Family of released Moroccan prisoner criticise lack of Danish assistance

Danish-Moroccan Thami Najim spent ten months in a prison in Casablanca and his family and lawyer say Denmark should have done more to help

Last year, Thami Najim, a dual Danish and Moroccan citizen who is an active member in the Islamic organisation Hizb ut-Tahrir, was sentenced to ten months in a Moroccan prison after being convicted on terrorism charges. 


Najim was released from prison on August 3, and his lawyer and family are now speaking out against what they see as a lackadaisical effort to help Najim's case on behalf of the Danish authorities. 


Najim faced charges of receiving illegal foreign financing for planned terror operations but those charges were not pursued. To help clear Najim of the financing accusations, Najim’s family in Denmark provided his lawyer with key documentation that showed that the funds the Moroccan authorities believed to be illegal financing for terror operations were actually payments for IT work. According to Najim's lawyer, Bjørn Elmquist, the family's efforts played a key role in Najim receiving only a ten month sentence rather than life imprisonment.


Elmquist criticised the Danish Embassy for not providing more assistance during the trial.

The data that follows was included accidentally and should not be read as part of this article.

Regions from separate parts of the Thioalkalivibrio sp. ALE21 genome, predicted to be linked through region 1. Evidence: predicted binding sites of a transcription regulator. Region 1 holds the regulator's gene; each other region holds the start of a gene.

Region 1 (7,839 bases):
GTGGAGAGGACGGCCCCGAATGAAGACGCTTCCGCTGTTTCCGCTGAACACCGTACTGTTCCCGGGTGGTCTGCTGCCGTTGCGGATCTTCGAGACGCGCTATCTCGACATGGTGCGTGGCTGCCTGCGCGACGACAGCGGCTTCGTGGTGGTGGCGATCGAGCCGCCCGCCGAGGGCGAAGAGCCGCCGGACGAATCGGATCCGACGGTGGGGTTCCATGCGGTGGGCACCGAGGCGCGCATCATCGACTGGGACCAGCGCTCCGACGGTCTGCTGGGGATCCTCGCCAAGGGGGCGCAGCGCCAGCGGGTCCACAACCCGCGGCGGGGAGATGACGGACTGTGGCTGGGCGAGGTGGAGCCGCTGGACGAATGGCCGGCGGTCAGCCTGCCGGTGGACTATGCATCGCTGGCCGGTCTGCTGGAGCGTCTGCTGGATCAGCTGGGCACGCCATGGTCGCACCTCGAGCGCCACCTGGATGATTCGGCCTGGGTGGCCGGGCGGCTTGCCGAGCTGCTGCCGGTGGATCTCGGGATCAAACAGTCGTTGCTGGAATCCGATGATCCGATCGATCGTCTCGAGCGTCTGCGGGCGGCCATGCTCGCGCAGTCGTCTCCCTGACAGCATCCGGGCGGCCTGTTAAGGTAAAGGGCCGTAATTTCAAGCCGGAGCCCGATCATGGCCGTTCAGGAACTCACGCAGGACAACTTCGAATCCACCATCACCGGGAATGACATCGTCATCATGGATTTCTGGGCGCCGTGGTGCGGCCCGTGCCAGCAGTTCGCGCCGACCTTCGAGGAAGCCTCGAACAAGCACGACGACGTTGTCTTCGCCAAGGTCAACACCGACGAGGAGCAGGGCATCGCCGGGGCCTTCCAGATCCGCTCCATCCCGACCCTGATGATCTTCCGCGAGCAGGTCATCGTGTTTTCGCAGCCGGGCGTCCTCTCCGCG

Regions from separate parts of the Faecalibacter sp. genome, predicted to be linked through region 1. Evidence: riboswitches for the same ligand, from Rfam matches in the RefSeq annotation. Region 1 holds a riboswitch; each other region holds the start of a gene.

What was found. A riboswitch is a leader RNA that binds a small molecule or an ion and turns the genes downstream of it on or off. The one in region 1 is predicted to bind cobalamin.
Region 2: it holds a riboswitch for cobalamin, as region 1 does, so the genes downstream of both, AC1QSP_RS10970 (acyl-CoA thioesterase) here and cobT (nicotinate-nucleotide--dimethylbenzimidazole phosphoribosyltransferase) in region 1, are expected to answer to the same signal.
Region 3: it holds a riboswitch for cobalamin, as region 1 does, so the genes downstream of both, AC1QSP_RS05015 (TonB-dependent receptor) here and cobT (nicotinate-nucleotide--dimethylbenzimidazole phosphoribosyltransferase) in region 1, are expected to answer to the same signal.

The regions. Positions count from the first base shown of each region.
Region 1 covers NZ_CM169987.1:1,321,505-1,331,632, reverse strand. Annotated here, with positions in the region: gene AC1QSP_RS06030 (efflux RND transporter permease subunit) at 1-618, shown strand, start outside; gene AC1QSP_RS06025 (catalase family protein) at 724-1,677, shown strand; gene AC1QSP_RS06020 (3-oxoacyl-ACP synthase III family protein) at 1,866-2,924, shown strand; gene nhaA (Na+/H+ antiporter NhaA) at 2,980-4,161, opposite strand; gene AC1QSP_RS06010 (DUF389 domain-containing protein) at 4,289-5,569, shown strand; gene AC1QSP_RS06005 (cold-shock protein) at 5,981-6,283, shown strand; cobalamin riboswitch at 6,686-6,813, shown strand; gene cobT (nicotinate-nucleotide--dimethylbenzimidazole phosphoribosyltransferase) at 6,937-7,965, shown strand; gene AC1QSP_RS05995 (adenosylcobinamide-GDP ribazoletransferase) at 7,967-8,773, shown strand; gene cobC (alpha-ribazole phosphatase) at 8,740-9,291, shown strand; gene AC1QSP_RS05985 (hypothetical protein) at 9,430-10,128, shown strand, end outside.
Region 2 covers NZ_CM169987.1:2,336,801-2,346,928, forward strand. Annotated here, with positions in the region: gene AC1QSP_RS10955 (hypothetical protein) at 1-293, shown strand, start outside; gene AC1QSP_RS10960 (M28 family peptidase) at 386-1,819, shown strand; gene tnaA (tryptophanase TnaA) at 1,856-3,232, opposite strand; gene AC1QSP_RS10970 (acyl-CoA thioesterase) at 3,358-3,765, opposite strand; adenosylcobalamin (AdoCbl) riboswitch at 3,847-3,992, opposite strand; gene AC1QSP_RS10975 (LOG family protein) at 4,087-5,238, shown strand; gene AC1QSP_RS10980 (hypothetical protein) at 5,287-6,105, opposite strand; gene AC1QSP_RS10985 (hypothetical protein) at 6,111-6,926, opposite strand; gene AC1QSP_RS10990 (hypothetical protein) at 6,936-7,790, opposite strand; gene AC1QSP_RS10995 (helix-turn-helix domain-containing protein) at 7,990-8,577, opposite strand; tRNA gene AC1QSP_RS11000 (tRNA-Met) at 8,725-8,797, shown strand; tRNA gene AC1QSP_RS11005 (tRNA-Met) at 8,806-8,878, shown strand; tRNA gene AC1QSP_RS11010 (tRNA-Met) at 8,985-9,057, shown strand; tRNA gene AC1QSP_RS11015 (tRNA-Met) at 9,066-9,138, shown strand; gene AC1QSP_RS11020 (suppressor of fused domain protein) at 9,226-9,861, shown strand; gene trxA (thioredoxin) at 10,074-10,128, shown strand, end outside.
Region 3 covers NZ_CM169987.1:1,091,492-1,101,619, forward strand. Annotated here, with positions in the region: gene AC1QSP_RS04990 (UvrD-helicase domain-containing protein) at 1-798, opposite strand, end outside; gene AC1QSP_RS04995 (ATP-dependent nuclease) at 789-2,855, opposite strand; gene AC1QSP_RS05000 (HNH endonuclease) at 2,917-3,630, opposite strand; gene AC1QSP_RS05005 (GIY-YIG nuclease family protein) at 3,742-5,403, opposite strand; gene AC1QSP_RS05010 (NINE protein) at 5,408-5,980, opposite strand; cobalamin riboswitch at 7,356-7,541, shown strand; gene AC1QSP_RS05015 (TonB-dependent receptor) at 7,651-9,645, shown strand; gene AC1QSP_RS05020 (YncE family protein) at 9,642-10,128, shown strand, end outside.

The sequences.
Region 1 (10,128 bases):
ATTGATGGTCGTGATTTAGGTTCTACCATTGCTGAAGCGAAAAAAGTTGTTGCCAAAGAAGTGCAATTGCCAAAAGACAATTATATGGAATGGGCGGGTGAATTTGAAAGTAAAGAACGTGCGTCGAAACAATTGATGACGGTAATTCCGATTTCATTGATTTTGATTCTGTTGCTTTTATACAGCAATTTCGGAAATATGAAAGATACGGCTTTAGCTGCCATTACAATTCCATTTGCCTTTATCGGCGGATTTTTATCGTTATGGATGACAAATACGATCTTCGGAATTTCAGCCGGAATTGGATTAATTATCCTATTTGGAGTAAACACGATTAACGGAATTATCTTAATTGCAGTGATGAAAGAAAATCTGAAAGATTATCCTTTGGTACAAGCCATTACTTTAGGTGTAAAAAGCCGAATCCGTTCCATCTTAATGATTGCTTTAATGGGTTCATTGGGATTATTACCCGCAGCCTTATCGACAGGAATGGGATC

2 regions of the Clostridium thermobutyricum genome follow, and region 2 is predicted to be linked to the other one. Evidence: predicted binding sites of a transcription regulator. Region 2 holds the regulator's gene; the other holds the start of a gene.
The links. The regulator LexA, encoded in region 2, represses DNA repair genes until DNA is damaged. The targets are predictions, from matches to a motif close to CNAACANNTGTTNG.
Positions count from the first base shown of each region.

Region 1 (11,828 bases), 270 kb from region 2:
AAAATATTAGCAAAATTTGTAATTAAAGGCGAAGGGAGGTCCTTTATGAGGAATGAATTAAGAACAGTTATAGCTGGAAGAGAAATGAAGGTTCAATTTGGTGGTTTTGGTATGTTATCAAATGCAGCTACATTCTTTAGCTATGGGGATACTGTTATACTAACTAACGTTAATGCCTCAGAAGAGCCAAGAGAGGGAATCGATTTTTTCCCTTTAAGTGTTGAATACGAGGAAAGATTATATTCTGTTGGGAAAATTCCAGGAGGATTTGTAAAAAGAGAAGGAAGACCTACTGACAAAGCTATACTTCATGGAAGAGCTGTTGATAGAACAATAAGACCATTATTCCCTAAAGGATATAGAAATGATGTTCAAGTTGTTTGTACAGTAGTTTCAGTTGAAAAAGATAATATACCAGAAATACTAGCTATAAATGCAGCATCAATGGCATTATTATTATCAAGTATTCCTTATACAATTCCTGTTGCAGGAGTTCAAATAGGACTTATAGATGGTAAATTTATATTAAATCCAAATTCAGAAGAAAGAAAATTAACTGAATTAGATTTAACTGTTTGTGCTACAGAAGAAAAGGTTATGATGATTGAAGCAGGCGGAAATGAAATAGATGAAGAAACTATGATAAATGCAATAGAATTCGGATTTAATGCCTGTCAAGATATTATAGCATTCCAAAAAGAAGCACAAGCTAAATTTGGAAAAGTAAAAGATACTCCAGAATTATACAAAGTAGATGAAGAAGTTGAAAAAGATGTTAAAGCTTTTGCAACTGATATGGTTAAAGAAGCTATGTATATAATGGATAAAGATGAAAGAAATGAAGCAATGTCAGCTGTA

“They could have helped collect evidence from Denmark, but they didn’t,” Elmquist told Politiken. 


He also criticised the Foreign Ministry for not intervening when the Moroccan authorities denied Elmquist access to his client. Although the Vienna Convention does not allow a foreign lawyer the same access to a client as a local representative, Elmquist is nonetheless dissatisfied with the Foreign Ministry's efforts.


“They should have put their foot down and said: ‘This is a Danish citizen. Of course he can speak with his attorney'," Elmquist said, adding that his client claims to have been tortured in prison by Moroccan officials.


A Foreign Ministry official said that the ministry has received several requests for help from Danes with dual citizenship who find themselves detained in their second country, but that legally there is not much it can do. 


“[Providing evidence for the trial] is a task for the lawyer. We are not authorised to do that,” Ole Egberg Mikkelsen, the head of the Foreign Ministry’s civil service and communications, told Politiken, adding that the embassy visited Najim in prison 15 times.


Mikkelsen said that ministry officials could not have put any more pressure on the Moroccan government than they did.


“In Denmark, we would not accept it if an embassy put political pressure on our judicial system,” he told Politiken.


Currently, around 100 Danish citizens are imprisoned in a foreign country.